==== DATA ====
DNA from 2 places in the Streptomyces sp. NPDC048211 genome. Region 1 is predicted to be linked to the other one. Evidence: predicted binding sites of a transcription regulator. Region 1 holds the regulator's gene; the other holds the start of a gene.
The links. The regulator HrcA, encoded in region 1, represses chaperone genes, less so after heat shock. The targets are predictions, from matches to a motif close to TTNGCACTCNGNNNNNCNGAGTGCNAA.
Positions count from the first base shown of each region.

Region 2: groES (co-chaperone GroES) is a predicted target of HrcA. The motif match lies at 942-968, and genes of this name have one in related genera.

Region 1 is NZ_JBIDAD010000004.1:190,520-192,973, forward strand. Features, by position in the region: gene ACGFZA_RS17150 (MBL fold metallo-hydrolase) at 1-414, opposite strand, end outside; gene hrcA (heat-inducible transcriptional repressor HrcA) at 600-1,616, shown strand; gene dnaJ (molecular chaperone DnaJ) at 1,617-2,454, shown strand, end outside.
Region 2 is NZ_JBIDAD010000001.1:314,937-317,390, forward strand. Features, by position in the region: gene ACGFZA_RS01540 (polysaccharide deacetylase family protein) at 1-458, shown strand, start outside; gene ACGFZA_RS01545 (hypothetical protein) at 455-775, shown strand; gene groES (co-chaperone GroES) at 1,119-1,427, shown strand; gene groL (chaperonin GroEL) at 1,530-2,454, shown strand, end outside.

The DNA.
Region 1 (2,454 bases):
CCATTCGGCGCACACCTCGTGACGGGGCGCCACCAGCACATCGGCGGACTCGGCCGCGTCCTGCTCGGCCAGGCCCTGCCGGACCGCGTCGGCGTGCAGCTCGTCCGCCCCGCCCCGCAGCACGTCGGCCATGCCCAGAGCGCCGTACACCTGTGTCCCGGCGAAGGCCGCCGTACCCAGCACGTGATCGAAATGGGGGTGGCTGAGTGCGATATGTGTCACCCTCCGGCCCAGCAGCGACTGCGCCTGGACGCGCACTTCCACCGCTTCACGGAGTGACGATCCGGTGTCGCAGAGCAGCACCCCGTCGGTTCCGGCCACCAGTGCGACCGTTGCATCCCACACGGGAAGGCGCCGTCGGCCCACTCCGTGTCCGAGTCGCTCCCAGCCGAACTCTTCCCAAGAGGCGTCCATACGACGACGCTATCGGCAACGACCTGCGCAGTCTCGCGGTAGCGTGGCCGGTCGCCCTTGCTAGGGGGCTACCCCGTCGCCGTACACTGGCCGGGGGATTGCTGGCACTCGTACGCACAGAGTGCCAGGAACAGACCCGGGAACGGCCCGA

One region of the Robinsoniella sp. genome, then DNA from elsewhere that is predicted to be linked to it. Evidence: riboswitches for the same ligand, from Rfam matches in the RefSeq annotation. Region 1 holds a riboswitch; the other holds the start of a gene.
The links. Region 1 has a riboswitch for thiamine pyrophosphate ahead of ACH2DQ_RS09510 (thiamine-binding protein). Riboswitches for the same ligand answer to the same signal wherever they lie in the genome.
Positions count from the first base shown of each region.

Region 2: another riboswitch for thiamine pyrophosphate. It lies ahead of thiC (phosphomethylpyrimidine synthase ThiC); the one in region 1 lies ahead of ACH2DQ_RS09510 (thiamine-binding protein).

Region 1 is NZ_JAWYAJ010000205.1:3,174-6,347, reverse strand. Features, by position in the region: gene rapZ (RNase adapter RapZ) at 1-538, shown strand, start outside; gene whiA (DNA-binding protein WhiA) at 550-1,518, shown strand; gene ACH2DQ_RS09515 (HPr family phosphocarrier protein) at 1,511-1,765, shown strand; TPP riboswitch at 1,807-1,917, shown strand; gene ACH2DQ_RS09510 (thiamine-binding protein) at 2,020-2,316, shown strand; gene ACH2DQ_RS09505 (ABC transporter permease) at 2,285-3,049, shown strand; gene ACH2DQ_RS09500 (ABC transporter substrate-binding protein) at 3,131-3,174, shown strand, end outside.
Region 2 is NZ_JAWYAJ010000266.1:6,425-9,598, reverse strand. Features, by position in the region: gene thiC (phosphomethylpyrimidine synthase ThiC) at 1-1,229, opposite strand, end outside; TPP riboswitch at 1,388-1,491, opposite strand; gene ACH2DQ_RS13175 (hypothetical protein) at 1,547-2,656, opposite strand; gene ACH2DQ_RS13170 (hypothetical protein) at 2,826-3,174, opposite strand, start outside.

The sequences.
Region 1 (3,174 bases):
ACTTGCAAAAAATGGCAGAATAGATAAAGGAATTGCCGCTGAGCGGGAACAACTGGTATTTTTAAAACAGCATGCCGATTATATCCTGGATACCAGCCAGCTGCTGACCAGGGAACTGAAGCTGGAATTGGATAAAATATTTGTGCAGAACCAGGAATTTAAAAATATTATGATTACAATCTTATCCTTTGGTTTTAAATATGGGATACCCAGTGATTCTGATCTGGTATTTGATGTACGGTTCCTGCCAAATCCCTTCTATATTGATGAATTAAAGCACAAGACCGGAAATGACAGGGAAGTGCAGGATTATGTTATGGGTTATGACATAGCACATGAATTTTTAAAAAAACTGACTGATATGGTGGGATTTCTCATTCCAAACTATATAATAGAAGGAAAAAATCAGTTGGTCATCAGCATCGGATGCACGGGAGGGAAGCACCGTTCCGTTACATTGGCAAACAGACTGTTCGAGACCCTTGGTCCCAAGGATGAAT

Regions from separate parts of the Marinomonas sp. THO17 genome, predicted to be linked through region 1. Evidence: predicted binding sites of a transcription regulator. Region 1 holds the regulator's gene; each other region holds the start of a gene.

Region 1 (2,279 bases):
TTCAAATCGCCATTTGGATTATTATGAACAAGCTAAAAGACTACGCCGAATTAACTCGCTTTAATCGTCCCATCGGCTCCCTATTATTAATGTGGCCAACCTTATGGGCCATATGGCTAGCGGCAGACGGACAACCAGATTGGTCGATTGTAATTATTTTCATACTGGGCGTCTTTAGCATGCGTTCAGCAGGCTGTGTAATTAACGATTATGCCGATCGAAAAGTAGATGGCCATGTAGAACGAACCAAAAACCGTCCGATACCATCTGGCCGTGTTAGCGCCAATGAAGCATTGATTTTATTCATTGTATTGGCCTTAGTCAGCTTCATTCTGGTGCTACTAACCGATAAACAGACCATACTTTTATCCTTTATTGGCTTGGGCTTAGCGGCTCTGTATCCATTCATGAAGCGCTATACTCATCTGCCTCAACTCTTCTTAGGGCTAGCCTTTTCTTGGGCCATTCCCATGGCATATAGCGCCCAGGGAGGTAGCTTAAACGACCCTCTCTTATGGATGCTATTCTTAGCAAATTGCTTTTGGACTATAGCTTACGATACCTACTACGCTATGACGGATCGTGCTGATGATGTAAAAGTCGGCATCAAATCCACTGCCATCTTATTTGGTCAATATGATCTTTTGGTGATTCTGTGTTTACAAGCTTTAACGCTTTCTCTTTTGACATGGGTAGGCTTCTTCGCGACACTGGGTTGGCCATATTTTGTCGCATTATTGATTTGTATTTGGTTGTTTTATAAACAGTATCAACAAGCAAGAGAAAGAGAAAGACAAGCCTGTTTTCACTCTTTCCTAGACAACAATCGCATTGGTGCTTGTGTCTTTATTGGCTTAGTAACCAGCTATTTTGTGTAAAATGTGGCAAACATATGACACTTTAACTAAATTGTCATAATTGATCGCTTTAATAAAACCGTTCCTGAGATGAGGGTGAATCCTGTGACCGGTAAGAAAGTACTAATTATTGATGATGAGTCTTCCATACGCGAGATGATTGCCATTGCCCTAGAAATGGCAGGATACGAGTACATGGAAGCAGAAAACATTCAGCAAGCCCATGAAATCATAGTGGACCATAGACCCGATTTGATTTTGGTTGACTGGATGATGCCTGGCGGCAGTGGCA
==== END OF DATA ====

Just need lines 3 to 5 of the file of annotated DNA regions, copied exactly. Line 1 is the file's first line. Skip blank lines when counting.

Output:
Positions count from the first base shown of each region.

Region 2: groES (co-chaperone GroES) is a predicted target of HrcA. The motif match lies at 942-968, and genes of this name have one in related genera.

Region 1 is NZ_JBIDAD010000004.1:190,520-192,973, forward strand. Features, by position in the region: gene ACGFZA_RS17150 (MBL fold metallo-hydrolase) at 1-414, opposite strand, end outside; gene hrcA (heat-inducible transcriptional repressor HrcA) at 600-1,616, shown strand; gene dnaJ (molecular chaperone DnaJ) at 1,617-2,454, shown strand, end outside.